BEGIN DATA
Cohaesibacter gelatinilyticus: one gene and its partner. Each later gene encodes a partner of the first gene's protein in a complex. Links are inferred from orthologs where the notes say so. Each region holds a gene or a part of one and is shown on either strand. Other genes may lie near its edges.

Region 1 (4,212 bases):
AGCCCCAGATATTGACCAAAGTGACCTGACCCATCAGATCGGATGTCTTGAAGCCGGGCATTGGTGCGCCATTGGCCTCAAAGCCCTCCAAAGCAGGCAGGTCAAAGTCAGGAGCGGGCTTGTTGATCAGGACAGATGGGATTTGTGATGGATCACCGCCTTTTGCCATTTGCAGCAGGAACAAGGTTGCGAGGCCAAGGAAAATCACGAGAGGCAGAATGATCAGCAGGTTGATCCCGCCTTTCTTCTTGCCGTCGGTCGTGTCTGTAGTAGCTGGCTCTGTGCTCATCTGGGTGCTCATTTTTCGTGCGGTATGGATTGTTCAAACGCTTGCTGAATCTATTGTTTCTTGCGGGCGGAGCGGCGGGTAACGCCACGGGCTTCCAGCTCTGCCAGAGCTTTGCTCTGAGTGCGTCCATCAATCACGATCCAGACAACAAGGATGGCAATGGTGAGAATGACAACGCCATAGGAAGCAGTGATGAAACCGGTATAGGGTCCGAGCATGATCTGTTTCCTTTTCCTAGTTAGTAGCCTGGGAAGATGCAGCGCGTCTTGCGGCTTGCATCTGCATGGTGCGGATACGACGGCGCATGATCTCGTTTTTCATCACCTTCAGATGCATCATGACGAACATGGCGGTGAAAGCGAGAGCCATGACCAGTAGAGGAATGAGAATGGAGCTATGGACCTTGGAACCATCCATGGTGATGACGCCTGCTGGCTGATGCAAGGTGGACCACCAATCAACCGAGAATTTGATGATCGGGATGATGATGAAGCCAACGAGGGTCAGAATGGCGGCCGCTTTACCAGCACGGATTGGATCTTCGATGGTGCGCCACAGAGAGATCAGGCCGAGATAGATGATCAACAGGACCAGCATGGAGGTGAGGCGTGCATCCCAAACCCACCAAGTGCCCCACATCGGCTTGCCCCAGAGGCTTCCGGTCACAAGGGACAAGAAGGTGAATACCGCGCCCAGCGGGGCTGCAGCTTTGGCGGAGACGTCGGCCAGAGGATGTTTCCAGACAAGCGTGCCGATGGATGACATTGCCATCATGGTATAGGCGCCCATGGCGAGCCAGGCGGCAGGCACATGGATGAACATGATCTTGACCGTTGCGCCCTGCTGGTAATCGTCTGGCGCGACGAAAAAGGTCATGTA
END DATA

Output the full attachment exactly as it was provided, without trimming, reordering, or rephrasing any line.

Cohaesibacter gelatinilyticus: one gene and its partner. Each later gene encodes a partner of the first gene's protein in a complex. Links are inferred from orthologs where the notes say so. Each region holds a gene or a part of one and is shown on either strand. Other genes may lie near its edges.

Region 1 (4,212 bases):
AGCCCCAGATATTGACCAAAGTGACCTGACCCATCAGATCGGATGTCTTGAAGCCGGGCATTGGTGCGCCATTGGCCTCAAAGCCCTCCAAAGCAGGCAGGTCAAAGTCAGGAGCGGGCTTGTTGATCAGGACAGATGGGATTTGTGATGGATCACCGCCTTTTGCCATTTGCAGCAGGAACAAGGTTGCGAGGCCAAGGAAAATCACGAGAGGCAGAATGATCAGCAGGTTGATCCCGCCTTTCTTCTTGCCGTCGGTCGTGTCTGTAGTAGCTGGCTCTGTGCTCATCTGGGTGCTCATTTTTCGTGCGGTATGGATTGTTCAAACGCTTGCTGAATCTATTGTTTCTTGCGGGCGGAGCGGCGGGTAACGCCACGGGCTTCCAGCTCTGCCAGAGCTTTGCTCTGAGTGCGTCCATCAATCACGATCCAGACAACAAGGATGGCAATGGTGAGAATGACAACGCCATAGGAAGCAGTGATGAAACCGGTATAGGGTCCGAGCATGATCTGTTTCCTTTTCCTAGTTAGTAGCCTGGGAAGATGCAGCGCGTCTTGCGGCTTGCATCTGCATGGTGCGGATACGACGGCGCATGATCTCGTTTTTCATCACCTTCAGATGCATCATGACGAACATGGCGGTGAAAGCGAGAGCCATGACCAGTAGAGGAATGAGAATGGAGCTATGGACCTTGGAACCATCCATGGTGATGACGCCTGCTGGCTGATGCAAGGTGGACCACCAATCAACCGAGAATTTGATGATCGGGATGATGATGAAGCCAACGAGGGTCAGAATGGCGGCCGCTTTACCAGCACGGATTGGATCTTCGATGGTGCGCCACAGAGAGATCAGGCCGAGATAGATGATCAACAGGACCAGCATGGAGGTGAGGCGTGCATCCCAAACCCACCAAGTGCCCCACATCGGCTTGCCCCAGAGGCTTCCGGTCACAAGGGACAAGAAGGTGAATACCGCGCCCAGCGGGGCTGCAGCTTTGGCGGAGACGTCGGCCAGAGGATGTTTCCAGACAAGCGTGCCGATGGATGACATTGCCATCATGGTATAGGCGCCCATGGCGAGCCAGGCGGCAGGCACATGGATGAACATGATCTTGACCGTTGCGCCCTGCTGGTAATCGTCTGGCGCGACGAAAAAGGTCATGTA